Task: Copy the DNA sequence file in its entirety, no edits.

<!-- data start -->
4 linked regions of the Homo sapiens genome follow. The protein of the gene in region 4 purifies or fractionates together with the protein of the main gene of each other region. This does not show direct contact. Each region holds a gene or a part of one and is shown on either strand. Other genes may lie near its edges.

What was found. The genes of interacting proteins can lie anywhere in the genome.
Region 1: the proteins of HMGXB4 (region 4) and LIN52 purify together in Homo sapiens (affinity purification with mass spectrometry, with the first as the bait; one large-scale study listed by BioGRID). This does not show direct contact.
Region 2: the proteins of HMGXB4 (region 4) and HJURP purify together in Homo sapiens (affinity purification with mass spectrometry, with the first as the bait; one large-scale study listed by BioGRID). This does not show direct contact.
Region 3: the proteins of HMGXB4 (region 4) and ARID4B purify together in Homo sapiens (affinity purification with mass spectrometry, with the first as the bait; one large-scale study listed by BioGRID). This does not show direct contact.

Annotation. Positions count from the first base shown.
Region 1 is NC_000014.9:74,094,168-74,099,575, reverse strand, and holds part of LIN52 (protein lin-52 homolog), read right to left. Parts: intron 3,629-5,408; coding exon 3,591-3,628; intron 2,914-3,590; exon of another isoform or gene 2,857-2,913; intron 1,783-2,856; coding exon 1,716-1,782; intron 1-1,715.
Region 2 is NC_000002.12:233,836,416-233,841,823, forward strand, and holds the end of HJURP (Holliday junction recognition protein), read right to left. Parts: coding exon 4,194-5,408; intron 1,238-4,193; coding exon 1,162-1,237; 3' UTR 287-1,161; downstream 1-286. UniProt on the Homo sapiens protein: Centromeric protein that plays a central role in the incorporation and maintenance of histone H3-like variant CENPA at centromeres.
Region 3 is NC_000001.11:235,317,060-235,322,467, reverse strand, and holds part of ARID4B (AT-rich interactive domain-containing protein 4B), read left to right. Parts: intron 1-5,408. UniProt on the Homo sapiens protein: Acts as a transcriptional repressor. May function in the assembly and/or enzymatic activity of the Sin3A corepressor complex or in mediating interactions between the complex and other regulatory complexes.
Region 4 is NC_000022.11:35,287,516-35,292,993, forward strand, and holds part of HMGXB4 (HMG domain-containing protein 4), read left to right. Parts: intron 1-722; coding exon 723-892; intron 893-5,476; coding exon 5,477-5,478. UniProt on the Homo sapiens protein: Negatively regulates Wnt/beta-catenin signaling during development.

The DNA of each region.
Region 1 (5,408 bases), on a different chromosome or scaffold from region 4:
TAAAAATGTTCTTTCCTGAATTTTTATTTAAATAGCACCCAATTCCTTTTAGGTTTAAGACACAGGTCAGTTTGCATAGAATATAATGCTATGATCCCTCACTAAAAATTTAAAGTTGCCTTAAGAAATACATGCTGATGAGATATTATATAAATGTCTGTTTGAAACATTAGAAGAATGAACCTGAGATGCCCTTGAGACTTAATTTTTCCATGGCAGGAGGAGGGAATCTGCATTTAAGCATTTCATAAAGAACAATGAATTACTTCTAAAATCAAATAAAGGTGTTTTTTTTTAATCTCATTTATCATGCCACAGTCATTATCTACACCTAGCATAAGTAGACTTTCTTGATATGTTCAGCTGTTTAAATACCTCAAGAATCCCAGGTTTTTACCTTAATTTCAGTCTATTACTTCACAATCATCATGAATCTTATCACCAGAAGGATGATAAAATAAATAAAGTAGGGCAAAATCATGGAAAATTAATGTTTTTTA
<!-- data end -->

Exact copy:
4 linked regions of the Homo sapiens genome follow. The protein of the gene in region 4 purifies or fractionates together with the protein of the main gene of each other region. This does not show direct contact. Each region holds a gene or a part of one and is shown on either strand. Other genes may lie near its edges.

What was found. The genes of interacting proteins can lie anywhere in the genome.
Region 1: the proteins of HMGXB4 (region 4) and LIN52 purify together in Homo sapiens (affinity purification with mass spectrometry, with the first as the bait; one large-scale study listed by BioGRID). This does not show direct contact.
Region 2: the proteins of HMGXB4 (region 4) and HJURP purify together in Homo sapiens (affinity purification with mass spectrometry, with the first as the bait; one large-scale study listed by BioGRID). This does not show direct contact.
Region 3: the proteins of HMGXB4 (region 4) and ARID4B purify together in Homo sapiens (affinity purification with mass spectrometry, with the first as the bait; one large-scale study listed by BioGRID). This does not show direct contact.

Annotation. Positions count from the first base shown.
Region 1 is NC_000014.9:74,094,168-74,099,575, reverse strand, and holds part of LIN52 (protein lin-52 homolog), read right to left. Parts: intron 3,629-5,408; coding exon 3,591-3,628; intron 2,914-3,590; exon of another isoform or gene 2,857-2,913; intron 1,783-2,856; coding exon 1,716-1,782; intron 1-1,715.
Region 2 is NC_000002.12:233,836,416-233,841,823, forward strand, and holds the end of HJURP (Holliday junction recognition protein), read right to left. Parts: coding exon 4,194-5,408; intron 1,238-4,193; coding exon 1,162-1,237; 3' UTR 287-1,161; downstream 1-286. UniProt on the Homo sapiens protein: Centromeric protein that plays a central role in the incorporation and maintenance of histone H3-like variant CENPA at centromeres.
Region 3 is NC_000001.11:235,317,060-235,322,467, reverse strand, and holds part of ARID4B (AT-rich interactive domain-containing protein 4B), read left to right. Parts: intron 1-5,408. UniProt on the Homo sapiens protein: Acts as a transcriptional repressor. May function in the assembly and/or enzymatic activity of the Sin3A corepressor complex or in mediating interactions between the complex and other regulatory complexes.
Region 4 is NC_000022.11:35,287,516-35,292,993, forward strand, and holds part of HMGXB4 (HMG domain-containing protein 4), read left to right. Parts: intron 1-722; coding exon 723-892; intron 893-5,476; coding exon 5,477-5,478. UniProt on the Homo sapiens protein: Negatively regulates Wnt/beta-catenin signaling during development.

The DNA of each region.
Region 1 (5,408 bases), on a different chromosome or scaffold from region 4:
TAAAAATGTTCTTTCCTGAATTTTTATTTAAATAGCACCCAATTCCTTTTAGGTTTAAGACACAGGTCAGTTTGCATAGAATATAATGCTATGATCCCTCACTAAAAATTTAAAGTTGCCTTAAGAAATACATGCTGATGAGATATTATATAAATGTCTGTTTGAAACATTAGAAGAATGAACCTGAGATGCCCTTGAGACTTAATTTTTCCATGGCAGGAGGAGGGAATCTGCATTTAAGCATTTCATAAAGAACAATGAATTACTTCTAAAATCAAATAAAGGTGTTTTTTTTTAATCTCATTTATCATGCCACAGTCATTATCTACACCTAGCATAAGTAGACTTTCTTGATATGTTCAGCTGTTTAAATACCTCAAGAATCCCAGGTTTTTACCTTAATTTCAGTCTATTACTTCACAATCATCATGAATCTTATCACCAGAAGGATGATAAAATAAATAAAGTAGGGCAAAATCATGGAAAATTAATGTTTTTTA